The largest ocean racing yacht ever built in Australia, a 30 metre super maxi for Victorian yachtsman Grant Wharington, will contest this year’s Rolex Sydney Hobart Yacht Race. This most innovative of Wharington’s line of fast boats named Wild Thing is under construction at Mornington, Victoria, and is due to be launched in late August. At 30m (100 feet) length overall (LOA), the new Wild Thing will have a state-of-the-art canting keel and will just fit within the maximum LOA and IRC upper handicap limit imposed by the Cruising Yacht Club of Australia for the Rolex Sydney Hobart Yacht Race. “Line honours in the 2003 Rolex Sydney Hobart Yacht Race is our goal,” Wharington said today. A detailed technical insight into the design concept and construction of the new Wild Thing by chief designer and structural engineer Don Jones is published in the June/July edition of Offshore Yachting magazine. The hull, which is now at an advanced state of construction, is moulded in unidirectional carbon/aramid over an end-grain balsa core. The boat will have a 15/16 fractional rig with non-overlapping headsails, with optional sloop/cutter rig. The mast is being built by Applied Composites in Melbourne. After launching and rigging the new Wild Thing in Melbourne in late August, Wharington and his crew plan to extensively test the boat and sails in Bass Strait and southern Tasmanian waters before bring the super maxi to Sydney in December.

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Northwest Composites in Community College program

9th June 2003 0 comments

Northwest Composites Inc. will give students in the college’s new materials science technology program 100 hours’ use of their autoclave. The students will use a Northwest Composite autoclave, said Jerilee Mosier, the vice president of workforce development at the college. It’s a key step in the process of manufacturing with composites, said Bill Karman, Northwest Composites’ vice president of research and development. But autoclaves are expensive, he said. The one the company will let students use has computer controls to adjust temperature and air pressure, and would cost about $1 million if the school were to buy it new. Having Northwest Composites donate the use of its equipment means that students “”can use industry-standard autoclaves to really see what happens to the material,”” Mosier said. Students will develop composite pieces in their college classes, then bring it to Northwest Composites where “”we will cook it for them,”” Karman said. Supporting the new EdCC program helps the company because it provides better-trained workers for the industry, Northwest Composites manager Jerry Goodwin said in a statement announcing the donation. “”We are always seeking highly skilled people who understand materials technology, especially composites materials and processing,”” Goodwin said. The new Edmonds Community College program is intended to train workers in handling the new materials, so they could take entry-level jobs as technicians in aerospace or with other manufacturers that use composites, including boat builders. EdCC’s materials science technology program is expected to debut this fall, with a first group of 25 to 30 students, Mosier said. That will expand to about 50 students by winter quarter. The program is being funded by a $500,000 grant from the U.S. Department of Defense. The program also is expected to coordinate with a proposed new material science research program at the University of Washington. Sen. Maria Cantwell, D-Wash., has proposed federal funding for that four-year program. In addition, Central Washington University plans to offer both bachelor’s and master’s degrees in materials science at its Lynnwood branch campus. The EdCC classes would serve as the first two years of course work toward those degrees.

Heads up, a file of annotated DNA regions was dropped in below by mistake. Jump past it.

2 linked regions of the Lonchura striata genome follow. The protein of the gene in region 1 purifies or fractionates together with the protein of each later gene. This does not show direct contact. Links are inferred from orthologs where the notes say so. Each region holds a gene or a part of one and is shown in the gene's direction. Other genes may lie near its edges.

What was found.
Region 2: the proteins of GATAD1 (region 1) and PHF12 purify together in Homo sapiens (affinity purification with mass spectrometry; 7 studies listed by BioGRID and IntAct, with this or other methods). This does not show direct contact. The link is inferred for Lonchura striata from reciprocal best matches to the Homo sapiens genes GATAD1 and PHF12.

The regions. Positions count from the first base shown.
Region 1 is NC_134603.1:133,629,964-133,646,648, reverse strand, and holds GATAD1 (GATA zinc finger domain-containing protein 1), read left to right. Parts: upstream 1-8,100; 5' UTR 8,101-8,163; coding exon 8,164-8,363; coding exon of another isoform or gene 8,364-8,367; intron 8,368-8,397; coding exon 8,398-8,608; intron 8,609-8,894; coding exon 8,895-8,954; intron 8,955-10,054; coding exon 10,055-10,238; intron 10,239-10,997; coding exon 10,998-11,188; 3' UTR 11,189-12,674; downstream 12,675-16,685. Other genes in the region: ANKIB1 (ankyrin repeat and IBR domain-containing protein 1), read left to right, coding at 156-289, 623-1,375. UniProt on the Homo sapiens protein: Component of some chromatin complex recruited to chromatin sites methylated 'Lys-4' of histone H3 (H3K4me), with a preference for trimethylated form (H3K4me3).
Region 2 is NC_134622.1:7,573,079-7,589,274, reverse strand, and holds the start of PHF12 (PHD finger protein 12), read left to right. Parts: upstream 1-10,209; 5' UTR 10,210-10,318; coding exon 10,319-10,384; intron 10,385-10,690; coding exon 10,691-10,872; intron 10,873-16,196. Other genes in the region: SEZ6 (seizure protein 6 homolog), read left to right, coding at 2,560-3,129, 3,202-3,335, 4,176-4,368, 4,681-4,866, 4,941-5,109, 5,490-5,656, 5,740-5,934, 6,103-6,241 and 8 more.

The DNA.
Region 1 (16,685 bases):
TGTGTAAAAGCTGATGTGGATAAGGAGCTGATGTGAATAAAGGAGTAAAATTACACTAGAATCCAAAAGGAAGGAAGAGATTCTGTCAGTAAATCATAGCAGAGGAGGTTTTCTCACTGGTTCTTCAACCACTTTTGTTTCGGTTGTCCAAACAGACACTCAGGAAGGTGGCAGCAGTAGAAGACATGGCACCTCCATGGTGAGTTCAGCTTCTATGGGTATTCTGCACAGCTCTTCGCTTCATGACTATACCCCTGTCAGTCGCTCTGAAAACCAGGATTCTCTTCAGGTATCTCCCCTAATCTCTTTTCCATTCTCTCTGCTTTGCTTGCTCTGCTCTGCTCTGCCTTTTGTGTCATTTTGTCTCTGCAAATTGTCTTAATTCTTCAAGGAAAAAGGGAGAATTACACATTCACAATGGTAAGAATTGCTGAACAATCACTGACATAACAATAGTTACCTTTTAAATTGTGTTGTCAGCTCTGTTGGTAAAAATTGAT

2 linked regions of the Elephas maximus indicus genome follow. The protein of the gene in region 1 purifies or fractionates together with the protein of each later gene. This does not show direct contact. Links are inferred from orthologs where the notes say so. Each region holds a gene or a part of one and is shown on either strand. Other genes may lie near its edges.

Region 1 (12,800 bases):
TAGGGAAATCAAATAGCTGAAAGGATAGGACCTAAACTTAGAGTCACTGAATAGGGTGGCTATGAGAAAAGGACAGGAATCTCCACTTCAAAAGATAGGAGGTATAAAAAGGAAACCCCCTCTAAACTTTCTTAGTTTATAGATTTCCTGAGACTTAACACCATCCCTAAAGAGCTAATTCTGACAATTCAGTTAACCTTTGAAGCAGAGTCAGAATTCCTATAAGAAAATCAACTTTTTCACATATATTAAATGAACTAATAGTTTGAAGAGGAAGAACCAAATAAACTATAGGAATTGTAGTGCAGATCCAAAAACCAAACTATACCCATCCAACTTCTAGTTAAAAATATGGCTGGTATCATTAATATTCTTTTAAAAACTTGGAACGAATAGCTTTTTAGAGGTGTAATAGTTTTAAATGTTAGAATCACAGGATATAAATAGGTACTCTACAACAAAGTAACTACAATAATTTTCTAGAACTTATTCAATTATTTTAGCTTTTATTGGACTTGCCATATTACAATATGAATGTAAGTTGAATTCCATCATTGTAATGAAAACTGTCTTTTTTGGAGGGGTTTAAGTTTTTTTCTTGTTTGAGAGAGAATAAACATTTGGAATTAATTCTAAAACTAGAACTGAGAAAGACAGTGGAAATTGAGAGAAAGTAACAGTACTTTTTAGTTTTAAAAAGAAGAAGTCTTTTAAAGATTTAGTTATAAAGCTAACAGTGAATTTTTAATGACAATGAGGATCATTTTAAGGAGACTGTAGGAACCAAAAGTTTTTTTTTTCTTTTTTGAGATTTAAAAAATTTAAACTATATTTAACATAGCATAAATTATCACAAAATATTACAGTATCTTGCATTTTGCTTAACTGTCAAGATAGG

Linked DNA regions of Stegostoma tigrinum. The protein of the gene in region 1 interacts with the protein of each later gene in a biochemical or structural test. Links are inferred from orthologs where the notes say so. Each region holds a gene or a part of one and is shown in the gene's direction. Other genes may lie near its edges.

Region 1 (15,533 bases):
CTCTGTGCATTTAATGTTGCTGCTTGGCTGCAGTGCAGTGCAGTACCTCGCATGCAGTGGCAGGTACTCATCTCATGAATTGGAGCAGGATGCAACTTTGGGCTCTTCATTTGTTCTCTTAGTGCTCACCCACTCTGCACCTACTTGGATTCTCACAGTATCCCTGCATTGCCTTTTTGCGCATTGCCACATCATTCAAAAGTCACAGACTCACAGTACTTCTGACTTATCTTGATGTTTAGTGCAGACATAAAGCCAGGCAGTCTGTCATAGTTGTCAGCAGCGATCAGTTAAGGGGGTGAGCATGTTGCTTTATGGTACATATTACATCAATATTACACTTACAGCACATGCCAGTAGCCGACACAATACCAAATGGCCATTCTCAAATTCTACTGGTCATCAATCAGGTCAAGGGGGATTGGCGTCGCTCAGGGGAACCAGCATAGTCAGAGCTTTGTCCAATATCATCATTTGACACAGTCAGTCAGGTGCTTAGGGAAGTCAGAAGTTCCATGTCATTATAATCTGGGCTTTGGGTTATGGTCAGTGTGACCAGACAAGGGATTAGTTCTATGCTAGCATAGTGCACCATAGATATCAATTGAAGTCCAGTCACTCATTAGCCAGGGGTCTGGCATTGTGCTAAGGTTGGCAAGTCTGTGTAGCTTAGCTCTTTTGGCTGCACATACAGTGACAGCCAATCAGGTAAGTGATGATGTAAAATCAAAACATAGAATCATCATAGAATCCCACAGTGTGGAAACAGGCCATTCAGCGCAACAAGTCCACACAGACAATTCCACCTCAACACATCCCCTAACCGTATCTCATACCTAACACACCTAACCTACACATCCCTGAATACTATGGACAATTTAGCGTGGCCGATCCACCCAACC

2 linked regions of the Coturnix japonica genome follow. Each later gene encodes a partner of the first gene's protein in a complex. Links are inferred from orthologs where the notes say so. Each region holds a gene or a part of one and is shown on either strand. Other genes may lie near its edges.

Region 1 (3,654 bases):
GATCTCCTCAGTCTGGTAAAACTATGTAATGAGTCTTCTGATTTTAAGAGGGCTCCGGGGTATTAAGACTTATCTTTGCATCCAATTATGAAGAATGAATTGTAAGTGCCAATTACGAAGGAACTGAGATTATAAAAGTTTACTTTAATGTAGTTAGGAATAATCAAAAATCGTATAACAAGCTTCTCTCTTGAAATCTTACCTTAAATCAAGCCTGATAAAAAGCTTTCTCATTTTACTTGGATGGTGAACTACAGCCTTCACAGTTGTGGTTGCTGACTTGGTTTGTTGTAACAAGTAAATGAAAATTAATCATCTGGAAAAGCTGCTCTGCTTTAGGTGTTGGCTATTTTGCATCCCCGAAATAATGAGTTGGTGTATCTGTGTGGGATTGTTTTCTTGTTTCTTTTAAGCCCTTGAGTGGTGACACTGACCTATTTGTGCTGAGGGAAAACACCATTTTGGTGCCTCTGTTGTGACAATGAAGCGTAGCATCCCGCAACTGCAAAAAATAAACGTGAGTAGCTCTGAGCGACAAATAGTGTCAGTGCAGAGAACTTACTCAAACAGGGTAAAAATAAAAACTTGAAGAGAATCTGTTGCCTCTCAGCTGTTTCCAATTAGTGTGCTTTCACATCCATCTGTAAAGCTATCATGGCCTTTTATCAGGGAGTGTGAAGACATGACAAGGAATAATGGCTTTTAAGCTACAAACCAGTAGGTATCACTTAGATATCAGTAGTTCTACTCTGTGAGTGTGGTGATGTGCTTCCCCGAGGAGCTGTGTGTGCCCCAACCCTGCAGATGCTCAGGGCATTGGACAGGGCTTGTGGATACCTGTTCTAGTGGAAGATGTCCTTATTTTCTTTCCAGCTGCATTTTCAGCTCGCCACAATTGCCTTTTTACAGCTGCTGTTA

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Mitsubishi Rayon Awarded Contract for Airbus A380 Super Jumbo Program

9th June 2003 0 comments

The European aircraft manufacturing consortium Airbus has announced that Mitsubishi Rayon has been selected as a supplier of advanced composite materials for use in the A380 program for the development and production of the next-generation super jumbo passenger aircraft. Mitsubishi Rayon will supply various Airbus factories with UD pre-preg, woven pre-preg, and specialty resin for composite materials. These products will incorporate two types of carbon fiber of medium elasticity and high tensile strength, which will be produced at an equity-method affiliate Structil S.A. in France and the Toyohashi Plant in Japan. The Company’s products are currently under testing by Airbus with a view to receiving certification for the relevant quality standards by the end of calendar 2004. The full-scale supply of the materials is thus scheduled to begin in early 2005. The move by Airbus is expected to significantly accelerate Mitsubishi Rayon’s progress in expanding the field of industrial applications for its carbon fiber products.